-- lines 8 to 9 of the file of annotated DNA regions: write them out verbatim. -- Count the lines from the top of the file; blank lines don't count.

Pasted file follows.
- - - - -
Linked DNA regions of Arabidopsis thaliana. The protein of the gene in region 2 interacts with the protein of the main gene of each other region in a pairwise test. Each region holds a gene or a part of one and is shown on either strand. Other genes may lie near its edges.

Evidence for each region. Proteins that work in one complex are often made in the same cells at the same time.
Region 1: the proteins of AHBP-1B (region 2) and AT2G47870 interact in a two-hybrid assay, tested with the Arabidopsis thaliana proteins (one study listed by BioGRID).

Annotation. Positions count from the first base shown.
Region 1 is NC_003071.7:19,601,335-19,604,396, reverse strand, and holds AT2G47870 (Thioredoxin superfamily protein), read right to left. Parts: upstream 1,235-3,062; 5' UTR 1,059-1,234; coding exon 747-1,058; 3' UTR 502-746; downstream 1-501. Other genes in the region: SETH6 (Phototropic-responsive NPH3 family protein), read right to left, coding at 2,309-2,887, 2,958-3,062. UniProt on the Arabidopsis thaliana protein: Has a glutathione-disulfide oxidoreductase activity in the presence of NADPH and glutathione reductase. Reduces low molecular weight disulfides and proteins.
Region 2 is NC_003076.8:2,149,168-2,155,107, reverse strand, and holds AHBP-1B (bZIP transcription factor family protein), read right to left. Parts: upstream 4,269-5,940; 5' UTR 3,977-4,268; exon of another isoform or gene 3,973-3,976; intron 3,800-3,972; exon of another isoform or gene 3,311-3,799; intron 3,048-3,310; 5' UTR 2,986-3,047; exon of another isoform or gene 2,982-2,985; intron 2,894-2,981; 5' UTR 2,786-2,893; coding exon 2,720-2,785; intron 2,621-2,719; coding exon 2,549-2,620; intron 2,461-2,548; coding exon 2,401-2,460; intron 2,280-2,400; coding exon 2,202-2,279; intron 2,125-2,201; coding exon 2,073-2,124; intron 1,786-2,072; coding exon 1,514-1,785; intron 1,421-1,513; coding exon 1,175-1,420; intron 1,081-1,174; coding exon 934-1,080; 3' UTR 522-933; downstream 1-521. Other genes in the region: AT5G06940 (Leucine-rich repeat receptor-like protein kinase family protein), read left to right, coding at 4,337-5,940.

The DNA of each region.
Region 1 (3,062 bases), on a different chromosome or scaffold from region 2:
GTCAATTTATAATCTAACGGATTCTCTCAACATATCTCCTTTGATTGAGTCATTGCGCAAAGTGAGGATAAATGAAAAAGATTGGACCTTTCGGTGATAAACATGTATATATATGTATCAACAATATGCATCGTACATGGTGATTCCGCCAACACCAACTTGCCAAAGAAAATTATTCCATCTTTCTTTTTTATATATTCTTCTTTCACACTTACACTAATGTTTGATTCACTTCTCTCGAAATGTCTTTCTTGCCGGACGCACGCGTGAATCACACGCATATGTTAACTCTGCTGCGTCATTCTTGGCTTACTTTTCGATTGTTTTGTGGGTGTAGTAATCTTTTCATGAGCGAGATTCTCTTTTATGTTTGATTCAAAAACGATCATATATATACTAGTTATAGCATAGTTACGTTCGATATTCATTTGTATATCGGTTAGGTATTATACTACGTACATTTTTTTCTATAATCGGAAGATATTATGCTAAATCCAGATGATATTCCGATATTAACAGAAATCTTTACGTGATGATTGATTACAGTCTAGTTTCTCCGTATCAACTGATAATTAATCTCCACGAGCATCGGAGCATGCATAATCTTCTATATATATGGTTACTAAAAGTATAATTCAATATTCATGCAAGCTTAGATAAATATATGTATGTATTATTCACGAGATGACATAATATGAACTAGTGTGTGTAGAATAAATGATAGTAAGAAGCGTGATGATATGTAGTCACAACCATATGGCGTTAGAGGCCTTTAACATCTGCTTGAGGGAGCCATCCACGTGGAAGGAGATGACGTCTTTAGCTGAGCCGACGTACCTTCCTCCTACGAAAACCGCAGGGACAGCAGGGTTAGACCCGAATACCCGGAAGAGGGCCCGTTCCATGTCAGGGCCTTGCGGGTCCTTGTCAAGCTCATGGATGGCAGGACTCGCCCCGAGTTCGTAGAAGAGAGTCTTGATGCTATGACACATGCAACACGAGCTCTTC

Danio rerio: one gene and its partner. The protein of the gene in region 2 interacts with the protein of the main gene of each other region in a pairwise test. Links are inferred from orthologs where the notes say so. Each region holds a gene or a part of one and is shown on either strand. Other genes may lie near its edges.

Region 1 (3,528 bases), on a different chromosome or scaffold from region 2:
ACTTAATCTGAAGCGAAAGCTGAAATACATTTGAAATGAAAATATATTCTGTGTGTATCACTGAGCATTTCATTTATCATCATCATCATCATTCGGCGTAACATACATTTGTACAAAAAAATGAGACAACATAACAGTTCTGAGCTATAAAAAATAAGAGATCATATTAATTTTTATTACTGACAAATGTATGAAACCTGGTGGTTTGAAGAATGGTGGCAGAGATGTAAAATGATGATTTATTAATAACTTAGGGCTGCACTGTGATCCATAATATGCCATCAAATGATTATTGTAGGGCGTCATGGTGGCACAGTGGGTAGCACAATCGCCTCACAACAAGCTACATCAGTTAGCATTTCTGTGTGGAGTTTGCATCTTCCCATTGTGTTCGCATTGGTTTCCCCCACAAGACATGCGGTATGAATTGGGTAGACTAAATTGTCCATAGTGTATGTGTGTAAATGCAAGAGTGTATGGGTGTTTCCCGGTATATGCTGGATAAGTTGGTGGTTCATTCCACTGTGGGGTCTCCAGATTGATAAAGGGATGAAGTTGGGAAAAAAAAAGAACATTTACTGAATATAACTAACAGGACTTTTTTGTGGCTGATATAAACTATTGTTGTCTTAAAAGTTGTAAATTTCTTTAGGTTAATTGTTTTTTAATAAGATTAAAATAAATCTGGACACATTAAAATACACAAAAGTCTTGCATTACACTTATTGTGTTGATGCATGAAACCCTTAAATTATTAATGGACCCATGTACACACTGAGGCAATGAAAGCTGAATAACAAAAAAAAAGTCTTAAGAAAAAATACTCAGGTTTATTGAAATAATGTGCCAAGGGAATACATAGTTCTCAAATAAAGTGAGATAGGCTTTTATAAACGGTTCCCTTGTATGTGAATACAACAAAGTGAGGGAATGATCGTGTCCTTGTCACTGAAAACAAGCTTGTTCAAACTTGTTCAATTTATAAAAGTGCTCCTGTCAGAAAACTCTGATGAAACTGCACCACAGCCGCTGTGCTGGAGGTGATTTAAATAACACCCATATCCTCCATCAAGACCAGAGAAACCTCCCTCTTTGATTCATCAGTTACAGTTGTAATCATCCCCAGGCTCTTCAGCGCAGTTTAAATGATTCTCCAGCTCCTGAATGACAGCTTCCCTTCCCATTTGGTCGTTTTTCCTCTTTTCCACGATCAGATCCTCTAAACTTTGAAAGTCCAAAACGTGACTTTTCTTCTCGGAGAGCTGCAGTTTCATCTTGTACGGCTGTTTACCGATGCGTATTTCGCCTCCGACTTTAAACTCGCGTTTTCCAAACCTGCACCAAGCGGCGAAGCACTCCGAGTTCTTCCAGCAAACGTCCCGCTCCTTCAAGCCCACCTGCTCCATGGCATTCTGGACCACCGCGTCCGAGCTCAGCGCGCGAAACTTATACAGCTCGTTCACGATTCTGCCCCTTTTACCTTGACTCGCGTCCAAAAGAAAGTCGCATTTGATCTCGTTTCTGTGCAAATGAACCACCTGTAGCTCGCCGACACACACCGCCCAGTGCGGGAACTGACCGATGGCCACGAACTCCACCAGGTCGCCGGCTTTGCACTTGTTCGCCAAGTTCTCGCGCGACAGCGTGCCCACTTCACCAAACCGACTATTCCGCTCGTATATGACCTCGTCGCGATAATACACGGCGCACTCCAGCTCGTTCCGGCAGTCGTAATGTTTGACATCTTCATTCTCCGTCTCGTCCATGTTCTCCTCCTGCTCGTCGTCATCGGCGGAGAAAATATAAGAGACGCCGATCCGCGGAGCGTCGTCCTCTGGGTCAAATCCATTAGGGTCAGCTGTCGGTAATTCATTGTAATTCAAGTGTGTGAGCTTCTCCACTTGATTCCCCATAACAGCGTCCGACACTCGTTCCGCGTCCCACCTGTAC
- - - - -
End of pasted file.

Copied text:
Region 1 (3,062 bases), on a different chromosome or scaffold from region 2:
GTCAATTTATAATCTAACGGATTCTCTCAACATATCTCCTTTGATTGAGTCATTGCGCAAAGTGAGGATAAATGAAAAAGATTGGACCTTTCGGTGATAAACATGTATATATATGTATCAACAATATGCATCGTACATGGTGATTCCGCCAACACCAACTTGCCAAAGAAAATTATTCCATCTTTCTTTTTTATATATTCTTCTTTCACACTTACACTAATGTTTGATTCACTTCTCTCGAAATGTCTTTCTTGCCGGACGCACGCGTGAATCACACGCATATGTTAACTCTGCTGCGTCATTCTTGGCTTACTTTTCGATTGTTTTGTGGGTGTAGTAATCTTTTCATGAGCGAGATTCTCTTTTATGTTTGATTCAAAAACGATCATATATATACTAGTTATAGCATAGTTACGTTCGATATTCATTTGTATATCGGTTAGGTATTATACTACGTACATTTTTTTCTATAATCGGAAGATATTATGCTAAATCCAGATGATATTCCGATATTAACAGAAATCTTTACGTGATGATTGATTACAGTCTAGTTTCTCCGTATCAACTGATAATTAATCTCCACGAGCATCGGAGCATGCATAATCTTCTATATATATGGTTACTAAAAGTATAATTCAATATTCATGCAAGCTTAGATAAATATATGTATGTATTATTCACGAGATGACATAATATGAACTAGTGTGTGTAGAATAAATGATAGTAAGAAGCGTGATGATATGTAGTCACAACCATATGGCGTTAGAGGCCTTTAACATCTGCTTGAGGGAGCCATCCACGTGGAAGGAGATGACGTCTTTAGCTGAGCCGACGTACCTTCCTCCTACGAAAACCGCAGGGACAGCAGGGTTAGACCCGAATACCCGGAAGAGGGCCCGTTCCATGTCAGGGCCTTGCGGGTCCTTGTCAAGCTCATGGATGGCAGGACTCGCCCCGAGTTCGTAGAAGAGAGTCTTGATGCTATGACACATGCAACACGAGCTCTTC